In one embodiment, where the capture effecting means is a cloth, the cloth has alternating colored stripes to create a visual contrast known to appeal to certain species of pests. Preferably, the stripes are straight, vertically oriented black and white stripes. Alternatively, a barber-pole orientation of stripes or an arrangement of spots may be used.
In yet a further embodiment, the cloth may comprise random strips of foil attached thereto for the purpose of breaking up the heat pattern emitted by the mobile robot. The random heat pattern helps to create the desired “thermal signature” of underlying muscles and viscera of the pest's prey.
As important as it is to attract ticks, it is also important to hold them in contact with the mobile robot as long as possible so as to maximize the efficacy of the treatment for extermination. For black-legged ticks, I. scapularis, a mixture of guanine and xanthine in the ratio of approximately 10:1 has been shown to serve as a potent arrestant (Sonenshine et al. 2003). Although specific for black-legged ticks, inclusion of these relatively inexpensive purines is worthwhile in view of the immense importance of the deer ticks in the transmission of the Lyme disease agent. Consequently, in addition to the two attractants noted above, 1-octen-3-ol and 2-nitrophenol, guanine and xanthine, in the ratio 10:1, will also be incorporated into the treatment applied to cloth coverings of the device.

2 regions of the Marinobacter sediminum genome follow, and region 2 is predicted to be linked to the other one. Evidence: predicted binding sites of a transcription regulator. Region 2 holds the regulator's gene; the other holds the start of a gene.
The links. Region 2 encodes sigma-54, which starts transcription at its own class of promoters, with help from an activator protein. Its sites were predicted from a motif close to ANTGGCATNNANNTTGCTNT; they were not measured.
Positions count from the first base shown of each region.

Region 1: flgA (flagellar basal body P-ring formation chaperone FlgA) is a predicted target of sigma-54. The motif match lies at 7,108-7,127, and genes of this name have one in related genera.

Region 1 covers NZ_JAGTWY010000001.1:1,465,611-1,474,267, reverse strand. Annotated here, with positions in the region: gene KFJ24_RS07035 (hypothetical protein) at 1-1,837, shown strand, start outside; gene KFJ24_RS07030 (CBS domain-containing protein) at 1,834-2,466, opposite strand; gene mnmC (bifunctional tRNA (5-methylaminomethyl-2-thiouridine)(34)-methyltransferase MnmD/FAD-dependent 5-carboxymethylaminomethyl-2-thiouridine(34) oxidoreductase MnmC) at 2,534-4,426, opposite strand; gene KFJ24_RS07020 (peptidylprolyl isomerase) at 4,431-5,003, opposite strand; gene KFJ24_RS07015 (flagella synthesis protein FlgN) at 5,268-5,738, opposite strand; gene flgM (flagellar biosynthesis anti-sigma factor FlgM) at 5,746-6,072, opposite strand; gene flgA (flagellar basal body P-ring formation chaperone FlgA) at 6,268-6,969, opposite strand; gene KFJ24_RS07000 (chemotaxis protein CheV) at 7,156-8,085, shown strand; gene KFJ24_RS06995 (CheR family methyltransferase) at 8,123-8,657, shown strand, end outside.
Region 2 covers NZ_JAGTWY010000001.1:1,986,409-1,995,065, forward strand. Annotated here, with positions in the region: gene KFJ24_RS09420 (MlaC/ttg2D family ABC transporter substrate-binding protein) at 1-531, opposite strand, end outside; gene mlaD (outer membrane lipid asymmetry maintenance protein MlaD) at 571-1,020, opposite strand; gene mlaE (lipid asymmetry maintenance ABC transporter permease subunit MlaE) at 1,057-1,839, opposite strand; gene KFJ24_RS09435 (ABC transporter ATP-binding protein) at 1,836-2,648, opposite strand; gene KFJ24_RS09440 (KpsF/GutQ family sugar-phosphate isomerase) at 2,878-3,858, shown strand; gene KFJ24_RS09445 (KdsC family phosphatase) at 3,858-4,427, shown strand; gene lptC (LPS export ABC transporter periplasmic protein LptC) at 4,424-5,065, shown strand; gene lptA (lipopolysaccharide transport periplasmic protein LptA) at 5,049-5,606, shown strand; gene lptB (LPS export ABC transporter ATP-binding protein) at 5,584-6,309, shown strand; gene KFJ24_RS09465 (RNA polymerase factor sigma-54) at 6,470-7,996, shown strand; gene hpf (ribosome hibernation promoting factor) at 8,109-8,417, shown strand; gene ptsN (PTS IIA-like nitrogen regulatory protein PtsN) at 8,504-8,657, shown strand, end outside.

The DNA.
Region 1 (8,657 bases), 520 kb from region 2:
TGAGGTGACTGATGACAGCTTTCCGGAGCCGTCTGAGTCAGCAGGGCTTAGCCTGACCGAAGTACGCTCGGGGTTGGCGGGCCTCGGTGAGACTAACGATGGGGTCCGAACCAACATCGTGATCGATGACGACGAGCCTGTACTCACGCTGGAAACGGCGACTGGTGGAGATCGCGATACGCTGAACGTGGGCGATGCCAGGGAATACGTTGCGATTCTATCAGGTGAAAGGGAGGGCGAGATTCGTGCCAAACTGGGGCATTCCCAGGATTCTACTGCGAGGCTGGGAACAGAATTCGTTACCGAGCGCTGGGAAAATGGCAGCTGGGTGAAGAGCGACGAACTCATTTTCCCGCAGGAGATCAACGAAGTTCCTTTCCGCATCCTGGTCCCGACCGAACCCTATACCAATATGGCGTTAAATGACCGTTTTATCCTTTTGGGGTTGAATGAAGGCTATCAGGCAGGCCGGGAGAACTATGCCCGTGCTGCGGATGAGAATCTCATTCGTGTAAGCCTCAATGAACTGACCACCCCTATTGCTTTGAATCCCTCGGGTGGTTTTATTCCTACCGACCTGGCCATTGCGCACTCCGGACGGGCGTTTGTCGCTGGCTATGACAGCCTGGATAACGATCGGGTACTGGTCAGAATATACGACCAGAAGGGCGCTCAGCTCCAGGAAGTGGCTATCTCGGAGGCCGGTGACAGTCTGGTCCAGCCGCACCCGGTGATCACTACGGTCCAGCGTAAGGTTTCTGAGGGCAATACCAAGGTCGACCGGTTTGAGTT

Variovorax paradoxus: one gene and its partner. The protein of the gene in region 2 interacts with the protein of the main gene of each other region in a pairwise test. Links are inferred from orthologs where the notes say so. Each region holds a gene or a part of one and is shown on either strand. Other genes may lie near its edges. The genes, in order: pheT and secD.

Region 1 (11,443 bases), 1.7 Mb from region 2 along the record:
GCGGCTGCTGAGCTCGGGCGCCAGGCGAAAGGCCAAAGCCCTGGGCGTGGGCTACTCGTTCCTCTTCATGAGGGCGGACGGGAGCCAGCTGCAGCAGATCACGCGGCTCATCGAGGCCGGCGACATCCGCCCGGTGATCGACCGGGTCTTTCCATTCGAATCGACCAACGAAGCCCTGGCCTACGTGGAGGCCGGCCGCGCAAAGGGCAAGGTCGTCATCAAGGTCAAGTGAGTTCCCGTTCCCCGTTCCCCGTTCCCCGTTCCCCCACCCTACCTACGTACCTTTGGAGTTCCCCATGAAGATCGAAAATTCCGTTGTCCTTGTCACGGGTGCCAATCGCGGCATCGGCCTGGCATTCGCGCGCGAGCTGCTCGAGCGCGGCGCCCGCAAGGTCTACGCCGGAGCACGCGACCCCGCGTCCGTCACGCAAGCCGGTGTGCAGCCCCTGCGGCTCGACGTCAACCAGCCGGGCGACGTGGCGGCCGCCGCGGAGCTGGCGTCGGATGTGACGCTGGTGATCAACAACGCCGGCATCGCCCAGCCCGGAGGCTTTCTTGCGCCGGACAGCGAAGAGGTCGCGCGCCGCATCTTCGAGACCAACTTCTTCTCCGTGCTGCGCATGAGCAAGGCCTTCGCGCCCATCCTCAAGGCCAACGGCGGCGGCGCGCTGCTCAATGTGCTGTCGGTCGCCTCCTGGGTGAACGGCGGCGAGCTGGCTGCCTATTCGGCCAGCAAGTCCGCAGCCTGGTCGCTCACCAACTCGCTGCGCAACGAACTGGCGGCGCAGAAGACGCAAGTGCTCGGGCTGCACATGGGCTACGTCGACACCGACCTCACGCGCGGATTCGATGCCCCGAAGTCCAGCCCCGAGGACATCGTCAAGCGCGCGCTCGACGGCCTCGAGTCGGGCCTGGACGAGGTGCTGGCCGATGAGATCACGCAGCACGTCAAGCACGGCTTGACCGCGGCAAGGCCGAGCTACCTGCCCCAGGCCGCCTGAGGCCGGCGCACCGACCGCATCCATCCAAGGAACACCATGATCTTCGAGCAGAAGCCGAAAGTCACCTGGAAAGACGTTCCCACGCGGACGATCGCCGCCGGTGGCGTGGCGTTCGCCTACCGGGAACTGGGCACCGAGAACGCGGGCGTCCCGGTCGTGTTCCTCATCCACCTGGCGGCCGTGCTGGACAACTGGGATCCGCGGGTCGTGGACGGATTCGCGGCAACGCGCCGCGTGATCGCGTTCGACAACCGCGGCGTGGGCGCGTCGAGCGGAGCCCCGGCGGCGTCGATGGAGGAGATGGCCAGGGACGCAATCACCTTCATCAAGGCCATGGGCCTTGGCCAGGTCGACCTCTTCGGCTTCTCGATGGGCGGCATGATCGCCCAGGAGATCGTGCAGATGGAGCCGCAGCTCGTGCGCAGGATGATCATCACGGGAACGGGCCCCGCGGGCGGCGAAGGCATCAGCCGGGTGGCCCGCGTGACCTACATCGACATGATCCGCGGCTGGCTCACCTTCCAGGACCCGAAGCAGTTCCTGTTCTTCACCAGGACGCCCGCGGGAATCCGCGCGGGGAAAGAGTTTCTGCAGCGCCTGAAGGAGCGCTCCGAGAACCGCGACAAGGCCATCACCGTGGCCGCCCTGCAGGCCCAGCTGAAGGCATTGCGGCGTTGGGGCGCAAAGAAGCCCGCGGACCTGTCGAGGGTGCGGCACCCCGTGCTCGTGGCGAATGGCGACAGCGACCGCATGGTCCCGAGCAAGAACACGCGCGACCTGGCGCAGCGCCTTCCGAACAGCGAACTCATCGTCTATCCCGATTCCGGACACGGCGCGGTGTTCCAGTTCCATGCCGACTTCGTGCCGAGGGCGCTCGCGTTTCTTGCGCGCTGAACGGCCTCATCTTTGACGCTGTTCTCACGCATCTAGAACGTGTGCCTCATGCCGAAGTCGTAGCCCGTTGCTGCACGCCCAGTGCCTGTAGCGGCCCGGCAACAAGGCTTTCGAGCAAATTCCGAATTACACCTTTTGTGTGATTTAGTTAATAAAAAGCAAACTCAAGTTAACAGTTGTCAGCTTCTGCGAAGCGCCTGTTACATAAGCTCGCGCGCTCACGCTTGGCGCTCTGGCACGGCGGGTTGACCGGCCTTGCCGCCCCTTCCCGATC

Killing ticks captured by the mobile robot is best done by treating the cloth coverings of the device with the pyrethroid Permethrin (1%). Permethrin is a very stable compound and is widely used in commercial insecticide products. At the recommended dose (1%), it's use has been allowed by the EPA for treatment of livestock and wildlife.